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Chinese Herbal Remedies from Your Kitchen

Most people have heard of Chinese herbal remedies. But did you know that you probably already have some stashed away in your kitchen?

In fact, there are many Chinese herbal remedies that are also common culinary herbs and spices. In this article, we look at some of the most common herbs and how to use them safely at home.

What are Chinese Herbal Remedies?

Traditionally, Chinese herbal remedies came from plants, animals, and minerals. However, most of the remedies we use today come from plants.

Every herb has different properties. These are determined by its nature (hot, warm, neutral, cool, or cold) and its flavor (bitter, sweet, pungent, sour, and salty). Each herb has its own unique combination of nature and flavors, which are responsible for its effects on the body.

Additionally, each herb has an affinity for a particular organ or organs. This also contributes to the impact it can have on your health.

Although most people know that herbs are an important part of Chinese medicine, few people realise that many of these are common ingredients in cooking. Therefore, there is a good chance that you already have several Chinese herbal remedies in your home!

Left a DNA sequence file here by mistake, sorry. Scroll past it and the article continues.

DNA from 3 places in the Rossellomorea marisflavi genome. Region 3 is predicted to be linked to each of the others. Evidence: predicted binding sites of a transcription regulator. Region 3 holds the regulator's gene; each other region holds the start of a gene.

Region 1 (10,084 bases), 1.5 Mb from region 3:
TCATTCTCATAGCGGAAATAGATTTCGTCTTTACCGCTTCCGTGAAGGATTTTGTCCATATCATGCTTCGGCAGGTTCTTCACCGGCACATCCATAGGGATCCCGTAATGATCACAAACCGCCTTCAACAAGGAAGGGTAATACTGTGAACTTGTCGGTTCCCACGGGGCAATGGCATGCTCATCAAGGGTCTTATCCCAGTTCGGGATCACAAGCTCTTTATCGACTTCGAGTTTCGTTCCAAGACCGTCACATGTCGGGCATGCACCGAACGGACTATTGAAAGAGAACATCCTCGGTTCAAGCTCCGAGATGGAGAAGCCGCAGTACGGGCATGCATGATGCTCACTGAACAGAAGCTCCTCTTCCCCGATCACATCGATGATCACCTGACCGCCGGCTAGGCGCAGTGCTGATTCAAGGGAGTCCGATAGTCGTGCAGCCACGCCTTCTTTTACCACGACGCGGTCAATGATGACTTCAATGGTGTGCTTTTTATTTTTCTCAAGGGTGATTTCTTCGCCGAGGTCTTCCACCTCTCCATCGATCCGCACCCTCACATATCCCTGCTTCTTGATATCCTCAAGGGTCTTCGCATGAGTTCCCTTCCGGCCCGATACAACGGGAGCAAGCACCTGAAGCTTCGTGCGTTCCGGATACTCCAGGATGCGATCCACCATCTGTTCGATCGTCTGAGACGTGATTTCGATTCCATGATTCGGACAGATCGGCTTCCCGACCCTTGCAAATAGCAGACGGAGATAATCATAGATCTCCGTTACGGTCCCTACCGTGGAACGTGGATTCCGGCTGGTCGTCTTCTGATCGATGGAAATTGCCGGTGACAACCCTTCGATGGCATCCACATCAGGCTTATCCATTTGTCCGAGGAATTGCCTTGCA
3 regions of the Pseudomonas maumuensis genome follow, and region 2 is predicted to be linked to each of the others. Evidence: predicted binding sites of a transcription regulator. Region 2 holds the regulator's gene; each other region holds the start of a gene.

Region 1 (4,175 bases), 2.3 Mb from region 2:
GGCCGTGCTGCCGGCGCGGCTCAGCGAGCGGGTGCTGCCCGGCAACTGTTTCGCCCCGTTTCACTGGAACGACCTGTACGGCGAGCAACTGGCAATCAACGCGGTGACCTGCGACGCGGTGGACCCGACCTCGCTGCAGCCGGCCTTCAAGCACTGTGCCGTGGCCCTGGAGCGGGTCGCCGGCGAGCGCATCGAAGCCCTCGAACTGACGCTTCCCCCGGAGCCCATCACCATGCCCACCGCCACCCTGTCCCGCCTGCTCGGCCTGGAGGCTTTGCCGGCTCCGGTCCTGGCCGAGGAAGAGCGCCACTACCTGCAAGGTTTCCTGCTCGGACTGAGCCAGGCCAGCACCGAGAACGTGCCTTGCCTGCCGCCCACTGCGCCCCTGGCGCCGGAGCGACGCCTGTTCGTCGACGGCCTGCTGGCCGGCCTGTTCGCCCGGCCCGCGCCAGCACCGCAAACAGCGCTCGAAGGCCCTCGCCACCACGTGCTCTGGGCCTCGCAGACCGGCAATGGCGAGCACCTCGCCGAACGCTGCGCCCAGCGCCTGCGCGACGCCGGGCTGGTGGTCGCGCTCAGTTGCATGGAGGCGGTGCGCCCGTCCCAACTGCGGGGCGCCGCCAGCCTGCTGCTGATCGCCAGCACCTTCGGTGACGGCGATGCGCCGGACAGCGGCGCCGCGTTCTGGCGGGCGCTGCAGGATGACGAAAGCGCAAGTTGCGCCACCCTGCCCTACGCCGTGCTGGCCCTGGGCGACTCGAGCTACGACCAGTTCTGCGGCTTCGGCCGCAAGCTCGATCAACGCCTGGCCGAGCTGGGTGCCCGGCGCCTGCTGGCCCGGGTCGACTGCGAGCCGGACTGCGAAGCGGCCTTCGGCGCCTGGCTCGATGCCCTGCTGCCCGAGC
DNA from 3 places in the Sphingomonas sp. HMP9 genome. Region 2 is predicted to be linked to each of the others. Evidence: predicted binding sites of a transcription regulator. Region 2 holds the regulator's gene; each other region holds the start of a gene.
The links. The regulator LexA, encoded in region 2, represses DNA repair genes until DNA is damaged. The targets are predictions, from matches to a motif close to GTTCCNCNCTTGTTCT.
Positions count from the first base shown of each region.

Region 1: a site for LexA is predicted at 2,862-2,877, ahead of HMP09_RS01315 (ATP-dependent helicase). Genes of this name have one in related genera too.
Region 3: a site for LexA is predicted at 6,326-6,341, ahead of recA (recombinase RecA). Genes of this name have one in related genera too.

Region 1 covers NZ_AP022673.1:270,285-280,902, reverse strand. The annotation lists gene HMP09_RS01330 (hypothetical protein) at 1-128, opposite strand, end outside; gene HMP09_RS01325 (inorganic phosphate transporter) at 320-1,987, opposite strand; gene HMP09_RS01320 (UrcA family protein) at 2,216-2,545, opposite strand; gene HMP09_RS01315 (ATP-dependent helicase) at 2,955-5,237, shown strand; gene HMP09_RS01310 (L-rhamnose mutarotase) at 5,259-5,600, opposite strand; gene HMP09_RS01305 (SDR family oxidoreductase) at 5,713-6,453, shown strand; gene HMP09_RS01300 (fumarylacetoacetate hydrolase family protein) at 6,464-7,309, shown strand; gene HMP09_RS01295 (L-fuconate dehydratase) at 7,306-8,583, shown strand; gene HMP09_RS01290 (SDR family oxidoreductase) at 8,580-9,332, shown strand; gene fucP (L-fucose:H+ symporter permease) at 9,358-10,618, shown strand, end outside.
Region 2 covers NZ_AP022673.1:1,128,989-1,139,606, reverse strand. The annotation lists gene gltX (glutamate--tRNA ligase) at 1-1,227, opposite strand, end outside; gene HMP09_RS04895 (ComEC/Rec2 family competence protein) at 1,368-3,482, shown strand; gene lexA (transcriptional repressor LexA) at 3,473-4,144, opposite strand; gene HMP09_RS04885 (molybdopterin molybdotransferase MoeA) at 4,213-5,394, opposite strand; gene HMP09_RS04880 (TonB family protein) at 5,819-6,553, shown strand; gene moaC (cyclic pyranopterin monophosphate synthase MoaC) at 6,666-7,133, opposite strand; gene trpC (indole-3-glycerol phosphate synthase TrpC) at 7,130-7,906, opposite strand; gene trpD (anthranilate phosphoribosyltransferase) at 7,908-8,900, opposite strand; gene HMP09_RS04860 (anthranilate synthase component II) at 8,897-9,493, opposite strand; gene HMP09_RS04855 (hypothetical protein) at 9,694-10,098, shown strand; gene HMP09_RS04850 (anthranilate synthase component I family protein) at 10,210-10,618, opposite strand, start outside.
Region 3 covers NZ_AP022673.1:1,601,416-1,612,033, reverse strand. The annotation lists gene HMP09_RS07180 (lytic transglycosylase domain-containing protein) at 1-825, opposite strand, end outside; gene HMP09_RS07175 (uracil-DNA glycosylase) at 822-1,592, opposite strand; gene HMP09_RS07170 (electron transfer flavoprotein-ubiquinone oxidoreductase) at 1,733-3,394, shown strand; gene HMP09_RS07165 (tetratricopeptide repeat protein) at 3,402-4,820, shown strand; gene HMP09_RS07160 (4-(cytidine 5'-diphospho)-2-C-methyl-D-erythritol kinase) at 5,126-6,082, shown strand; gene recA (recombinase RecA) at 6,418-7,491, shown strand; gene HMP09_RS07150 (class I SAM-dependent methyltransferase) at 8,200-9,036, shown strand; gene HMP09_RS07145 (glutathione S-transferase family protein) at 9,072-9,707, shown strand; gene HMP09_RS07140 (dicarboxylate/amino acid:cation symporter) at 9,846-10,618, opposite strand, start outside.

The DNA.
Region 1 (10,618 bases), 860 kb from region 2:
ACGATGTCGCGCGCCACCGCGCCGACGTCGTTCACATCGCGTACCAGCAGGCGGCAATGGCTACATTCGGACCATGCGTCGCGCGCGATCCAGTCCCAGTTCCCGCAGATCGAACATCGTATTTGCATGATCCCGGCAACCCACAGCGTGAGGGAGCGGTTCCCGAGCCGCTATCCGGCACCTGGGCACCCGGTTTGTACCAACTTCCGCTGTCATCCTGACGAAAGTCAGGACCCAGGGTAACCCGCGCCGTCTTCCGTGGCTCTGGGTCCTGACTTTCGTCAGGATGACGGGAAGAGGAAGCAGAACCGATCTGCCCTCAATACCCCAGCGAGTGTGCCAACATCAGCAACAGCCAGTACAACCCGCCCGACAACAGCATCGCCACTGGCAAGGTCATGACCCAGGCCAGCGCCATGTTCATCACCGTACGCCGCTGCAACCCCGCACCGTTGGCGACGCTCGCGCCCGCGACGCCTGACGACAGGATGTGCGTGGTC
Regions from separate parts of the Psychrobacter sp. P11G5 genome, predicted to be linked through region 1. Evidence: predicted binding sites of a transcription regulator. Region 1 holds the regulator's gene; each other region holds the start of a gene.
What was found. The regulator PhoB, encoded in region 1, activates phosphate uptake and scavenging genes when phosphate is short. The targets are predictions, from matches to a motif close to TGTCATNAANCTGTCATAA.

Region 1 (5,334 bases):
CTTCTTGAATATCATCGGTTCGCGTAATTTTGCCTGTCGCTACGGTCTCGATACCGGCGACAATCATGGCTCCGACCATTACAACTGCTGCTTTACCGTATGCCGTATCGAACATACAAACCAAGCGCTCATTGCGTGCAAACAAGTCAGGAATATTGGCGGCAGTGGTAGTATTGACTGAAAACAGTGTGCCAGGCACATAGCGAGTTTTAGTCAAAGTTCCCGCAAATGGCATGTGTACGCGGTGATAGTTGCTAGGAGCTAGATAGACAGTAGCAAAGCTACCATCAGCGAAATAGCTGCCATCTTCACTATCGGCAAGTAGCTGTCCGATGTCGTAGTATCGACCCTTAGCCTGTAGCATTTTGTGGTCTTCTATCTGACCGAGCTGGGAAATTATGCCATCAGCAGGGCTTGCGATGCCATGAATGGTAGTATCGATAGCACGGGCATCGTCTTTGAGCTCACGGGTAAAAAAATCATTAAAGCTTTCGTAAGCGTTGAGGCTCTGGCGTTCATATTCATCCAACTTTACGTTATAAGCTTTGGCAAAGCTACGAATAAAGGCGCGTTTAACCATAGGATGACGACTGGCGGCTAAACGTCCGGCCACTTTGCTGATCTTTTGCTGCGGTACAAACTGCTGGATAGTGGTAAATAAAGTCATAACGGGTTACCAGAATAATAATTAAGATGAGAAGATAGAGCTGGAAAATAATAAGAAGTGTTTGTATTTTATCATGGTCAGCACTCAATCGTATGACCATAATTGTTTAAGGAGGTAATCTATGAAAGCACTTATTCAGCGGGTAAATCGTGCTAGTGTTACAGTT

Chinese Herbal Remedies from Your Kitchen

If you are curious about Chinese herbs, a good place to start is your kitchen cabinets. Here are some of the most popular culinary herbs that also double up as medicines:

Peppermint (Bo He)

Peppermint is a popular herbal tea. People love it for its refreshing flavor and calming effects. In western herbalism, peppermint is usually recommended as a digestive aid. It is useful for symptoms like bloating and abdominal discomfort.

However, in Chinese medicine, peppermint is best-known as a remedy for colds. Since it is cooling in nature, peppermint is best for wind-heat type colds. These have symptoms such as sore throat, stuffy nose, and fever. It may also be useful for dizziness and headaches.

As well as buying commercial peppermint teas, you can easily make your own at home. Simply steep a few sprigs of fresh or dried peppermint in hot (not boiling) water for up to 20 minutes, and enjoy.

Ginger (Sheng Jiang)

Ginger is another spice that almost everyone will have tasted at some point. Like peppermint, it is often used for digestive issues. However, ginger is best for problems in the upper digestive system, such as nausea and vomiting.

In Chinese medicine, ginger is also a common remedy for colds. But while peppermint is cooling in nature, ginger has much more warming effects. This makes it more suitable for wind-cold type colds, with sneezing, runny nose, and chills. It can also be useful for coughs which produce clear or white mucus.

Brew your own ginger tea by slicing a thumb-sized piece of fresh ginger root and simmering it in water for 20 minutes. Mix in a spoonful of brown sugar or honey to enhance its soothing effects.

Turmeric (Yu Jin)